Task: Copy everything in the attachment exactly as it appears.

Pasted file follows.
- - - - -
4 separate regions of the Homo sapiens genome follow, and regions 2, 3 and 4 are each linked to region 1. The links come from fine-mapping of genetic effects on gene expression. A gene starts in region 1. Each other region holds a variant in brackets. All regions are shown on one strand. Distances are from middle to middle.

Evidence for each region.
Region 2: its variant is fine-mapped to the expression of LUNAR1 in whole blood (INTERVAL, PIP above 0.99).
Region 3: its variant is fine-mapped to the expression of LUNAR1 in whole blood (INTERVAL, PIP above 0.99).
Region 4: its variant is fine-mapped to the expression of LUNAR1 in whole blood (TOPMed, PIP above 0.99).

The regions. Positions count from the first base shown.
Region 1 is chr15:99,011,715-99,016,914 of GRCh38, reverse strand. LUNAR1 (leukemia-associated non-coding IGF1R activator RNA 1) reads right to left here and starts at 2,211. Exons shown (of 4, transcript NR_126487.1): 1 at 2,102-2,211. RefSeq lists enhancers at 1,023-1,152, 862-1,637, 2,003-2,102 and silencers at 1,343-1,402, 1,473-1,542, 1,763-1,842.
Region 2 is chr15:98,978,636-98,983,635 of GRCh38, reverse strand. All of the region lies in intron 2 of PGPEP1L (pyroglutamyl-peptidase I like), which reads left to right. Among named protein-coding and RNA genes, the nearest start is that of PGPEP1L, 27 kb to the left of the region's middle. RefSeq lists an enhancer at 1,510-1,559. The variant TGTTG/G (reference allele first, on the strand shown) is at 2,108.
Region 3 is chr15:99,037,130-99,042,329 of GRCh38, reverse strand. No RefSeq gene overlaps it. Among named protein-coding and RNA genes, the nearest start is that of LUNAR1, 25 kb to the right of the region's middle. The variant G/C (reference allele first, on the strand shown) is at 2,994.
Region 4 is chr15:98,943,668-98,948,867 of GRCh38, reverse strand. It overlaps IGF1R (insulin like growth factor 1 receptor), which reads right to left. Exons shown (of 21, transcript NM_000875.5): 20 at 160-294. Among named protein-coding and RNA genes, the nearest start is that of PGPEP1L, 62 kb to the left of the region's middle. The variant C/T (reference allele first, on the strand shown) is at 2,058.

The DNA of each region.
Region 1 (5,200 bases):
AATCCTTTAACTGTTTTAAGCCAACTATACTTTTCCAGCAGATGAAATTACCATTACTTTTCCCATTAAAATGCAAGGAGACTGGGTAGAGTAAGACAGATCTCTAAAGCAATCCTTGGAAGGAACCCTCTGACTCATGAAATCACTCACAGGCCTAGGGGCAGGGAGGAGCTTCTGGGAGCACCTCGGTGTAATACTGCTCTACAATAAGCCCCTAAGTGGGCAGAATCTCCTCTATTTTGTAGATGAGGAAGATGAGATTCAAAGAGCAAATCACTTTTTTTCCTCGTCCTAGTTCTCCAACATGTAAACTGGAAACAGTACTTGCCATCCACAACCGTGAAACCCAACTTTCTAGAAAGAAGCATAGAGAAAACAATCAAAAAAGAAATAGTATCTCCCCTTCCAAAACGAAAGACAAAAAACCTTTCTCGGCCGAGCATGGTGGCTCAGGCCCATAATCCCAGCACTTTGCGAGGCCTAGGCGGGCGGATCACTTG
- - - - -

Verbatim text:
4 separate regions of the Homo sapiens genome follow, and regions 2, 3 and 4 are each linked to region 1. The links come from fine-mapping of genetic effects on gene expression. A gene starts in region 1. Each other region holds a variant in brackets. All regions are shown on one strand. Distances are from middle to middle.

Evidence for each region.
Region 2: its variant is fine-mapped to the expression of LUNAR1 in whole blood (INTERVAL, PIP above 0.99).
Region 3: its variant is fine-mapped to the expression of LUNAR1 in whole blood (INTERVAL, PIP above 0.99).
Region 4: its variant is fine-mapped to the expression of LUNAR1 in whole blood (TOPMed, PIP above 0.99).

The regions. Positions count from the first base shown.
Region 1 is chr15:99,011,715-99,016,914 of GRCh38, reverse strand. LUNAR1 (leukemia-associated non-coding IGF1R activator RNA 1) reads right to left here and starts at 2,211. Exons shown (of 4, transcript NR_126487.1): 1 at 2,102-2,211. RefSeq lists enhancers at 1,023-1,152, 862-1,637, 2,003-2,102 and silencers at 1,343-1,402, 1,473-1,542, 1,763-1,842.
Region 2 is chr15:98,978,636-98,983,635 of GRCh38, reverse strand. All of the region lies in intron 2 of PGPEP1L (pyroglutamyl-peptidase I like), which reads left to right. Among named protein-coding and RNA genes, the nearest start is that of PGPEP1L, 27 kb to the left of the region's middle. RefSeq lists an enhancer at 1,510-1,559. The variant TGTTG/G (reference allele first, on the strand shown) is at 2,108.
Region 3 is chr15:99,037,130-99,042,329 of GRCh38, reverse strand. No RefSeq gene overlaps it. Among named protein-coding and RNA genes, the nearest start is that of LUNAR1, 25 kb to the right of the region's middle. The variant G/C (reference allele first, on the strand shown) is at 2,994.
Region 4 is chr15:98,943,668-98,948,867 of GRCh38, reverse strand. It overlaps IGF1R (insulin like growth factor 1 receptor), which reads right to left. Exons shown (of 21, transcript NM_000875.5): 20 at 160-294. Among named protein-coding and RNA genes, the nearest start is that of PGPEP1L, 62 kb to the left of the region's middle. The variant C/T (reference allele first, on the strand shown) is at 2,058.

The DNA of each region.
Region 1 (5,200 bases):
AATCCTTTAACTGTTTTAAGCCAACTATACTTTTCCAGCAGATGAAATTACCATTACTTTTCCCATTAAAATGCAAGGAGACTGGGTAGAGTAAGACAGATCTCTAAAGCAATCCTTGGAAGGAACCCTCTGACTCATGAAATCACTCACAGGCCTAGGGGCAGGGAGGAGCTTCTGGGAGCACCTCGGTGTAATACTGCTCTACAATAAGCCCCTAAGTGGGCAGAATCTCCTCTATTTTGTAGATGAGGAAGATGAGATTCAAAGAGCAAATCACTTTTTTTCCTCGTCCTAGTTCTCCAACATGTAAACTGGAAACAGTACTTGCCATCCACAACCGTGAAACCCAACTTTCTAGAAAGAAGCATAGAGAAAACAATCAAAAAAGAAATAGTATCTCCCCTTCCAAAACGAAAGACAAAAAACCTTTCTCGGCCGAGCATGGTGGCTCAGGCCCATAATCCCAGCACTTTGCGAGGCCTAGGCGGGCGGATCACTTG